___________________________________________________________________________
___________________________________________________________________________
___________________________________________________________________________
___________________________________________________________________________
___________________________________________________________________________
___________________________________________________________________________
___________________________________________________________________________
___________________________________________________________________________
___________________________________________________________________________
___________________________________________________________________________
EVALUATION ONE

TASKS 1 to 3 were developed out of an actual class lesson where students used
compasses and rulers instead of computer. The lesson was quite successful and the whole
lesson was repeated in the computer room using Cabri geometry the week after. Thus the
worksheets for these three tasks can be modified for use in a regular classroom.
Students were genuinely impressed by the investigative learning/teaching approach.
They were serious in working out all the activities using their rulers and compasses, and later,
computer. TASK 1 and TASK 2 were carried out smoothly and students obtained the
expected results. They were also able to explain and prove their constructions. The climax of
the whole learning activity was the discovering of cyclic quadrilateral in TASK 3. In this
task, students did not know what to expect and the learning atmosphere in the classroom
became inquisitive and explorative. They were advised to use special quadrilaterals like
rectangle and parallelogram to start the investigation. However, when arbitrary quadrilaterals
were used afterwards, students were at a loss in formulating a workable procedure to
construct a circumcircle. Near the end of the lesson, students were asked to make some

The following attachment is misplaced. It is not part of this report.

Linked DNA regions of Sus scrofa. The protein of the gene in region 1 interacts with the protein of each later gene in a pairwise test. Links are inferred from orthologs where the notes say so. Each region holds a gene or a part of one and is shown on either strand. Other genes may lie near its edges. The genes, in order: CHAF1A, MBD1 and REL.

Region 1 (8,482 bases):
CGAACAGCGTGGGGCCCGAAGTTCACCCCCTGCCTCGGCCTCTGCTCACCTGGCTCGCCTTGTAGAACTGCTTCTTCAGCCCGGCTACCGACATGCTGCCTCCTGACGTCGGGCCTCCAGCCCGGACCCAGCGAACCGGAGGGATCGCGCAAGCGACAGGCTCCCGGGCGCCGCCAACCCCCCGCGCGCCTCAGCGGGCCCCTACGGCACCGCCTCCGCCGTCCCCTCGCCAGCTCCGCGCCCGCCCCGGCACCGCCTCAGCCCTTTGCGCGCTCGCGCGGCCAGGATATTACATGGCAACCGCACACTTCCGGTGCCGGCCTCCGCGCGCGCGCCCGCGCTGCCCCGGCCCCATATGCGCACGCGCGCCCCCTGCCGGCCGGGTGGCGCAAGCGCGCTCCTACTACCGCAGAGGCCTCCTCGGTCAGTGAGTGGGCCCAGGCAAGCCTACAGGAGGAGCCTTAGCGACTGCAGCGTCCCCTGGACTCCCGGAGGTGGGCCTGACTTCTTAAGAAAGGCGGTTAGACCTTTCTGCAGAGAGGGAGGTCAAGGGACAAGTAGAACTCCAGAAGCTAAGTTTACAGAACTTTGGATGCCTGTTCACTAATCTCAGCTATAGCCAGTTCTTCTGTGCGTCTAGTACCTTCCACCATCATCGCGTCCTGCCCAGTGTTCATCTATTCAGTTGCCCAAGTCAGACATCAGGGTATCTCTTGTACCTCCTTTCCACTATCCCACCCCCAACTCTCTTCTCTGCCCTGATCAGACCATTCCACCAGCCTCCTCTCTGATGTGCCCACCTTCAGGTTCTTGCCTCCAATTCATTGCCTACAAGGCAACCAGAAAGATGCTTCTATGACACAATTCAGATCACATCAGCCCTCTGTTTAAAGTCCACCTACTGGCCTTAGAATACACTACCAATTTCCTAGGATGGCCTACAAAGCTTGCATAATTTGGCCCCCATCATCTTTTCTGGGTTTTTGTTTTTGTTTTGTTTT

hypotheses on the conditions under which a circumcircle can be drawn for arbitrary
quadrilateral. Three students came up with three different conditions:
(1)   The quadrilateral must be symmetric in some ways, like a rectangle or a parallelogram.
(2)   The quadrilateral has diagonals of equal length.
(3)   The quadrilateral ABCD must satisfy a condition like this:

A             B

D                             AX  DC and XC  AB .
X

C

The third condition was especially interesting because it was a creative guessing. The lesson
ended at this point, suspended in an open question. A student commented after class, “This
was really interesting.” Even though students did not yet realize the condition that a cyclic
They just needed some careful guidance from the teacher to finish up the learning episode.
(This was done during the next class.) The activities outlined in TASK 1 to TASK 3
successfully introduced students to a new way of learning mathematics.
TASK 4 was given to students in a lesson conducted in a computer room. It follows the
same theme as in the previous tasks. Students also had a chance to further explore the
capability of Cabri II. They had no trouble doing the construction and creating the macro.
The investigation part of the task pointed to an obvious result and students could state the
theorem without hesitation. Students were impressed that they were able to “see” a
mathematical theorem using drag- mode geometry. This was not quite feasible using rulers
and compasses. The proving part was not so easy this time but it could be left as homework.
TASK 5 was designed as a problem rather than a guided worksheet and it was optional.
Some students did it enthusiastically and found the experience enjoyable rather than
burdensome. They were successful in doing their own investigation and one student asked for

Students found computer-aided learning fun and interesting. A few students preferred
the traditional classroom learning and their main concern was that computer-aided learning
could not help them to get good grades in examinations. One student regarded Cabri II as a
computer game with no academic value. The rest of the students gave high rating for the
investigative and explorative approach of learning through the use of computer.
The following is a collection of students‟ comments (directly quoted) which they gave
after they had finished Unit 2. These are only half of all the students‟ comments but they are
representative of students‟ reaction. The first four carry negative sentiment while the rest are
positive.

“Computer-assisted learning may be helpful if we have a lot of time to prepare the CE
syllabus. But we are a bit short of time to go thru the 2- year syllabus already. Using computer
to investigate different mathematical concepts is not practical in this case, we prefer to do
more exercise in the classroom rather than playing with a computer. …… The most important
thing is that playing with a computer software cannot help us to get a good result in HKCE.
You may say we shouldn‟t aim at examination result, but it‟s the qualification that we need in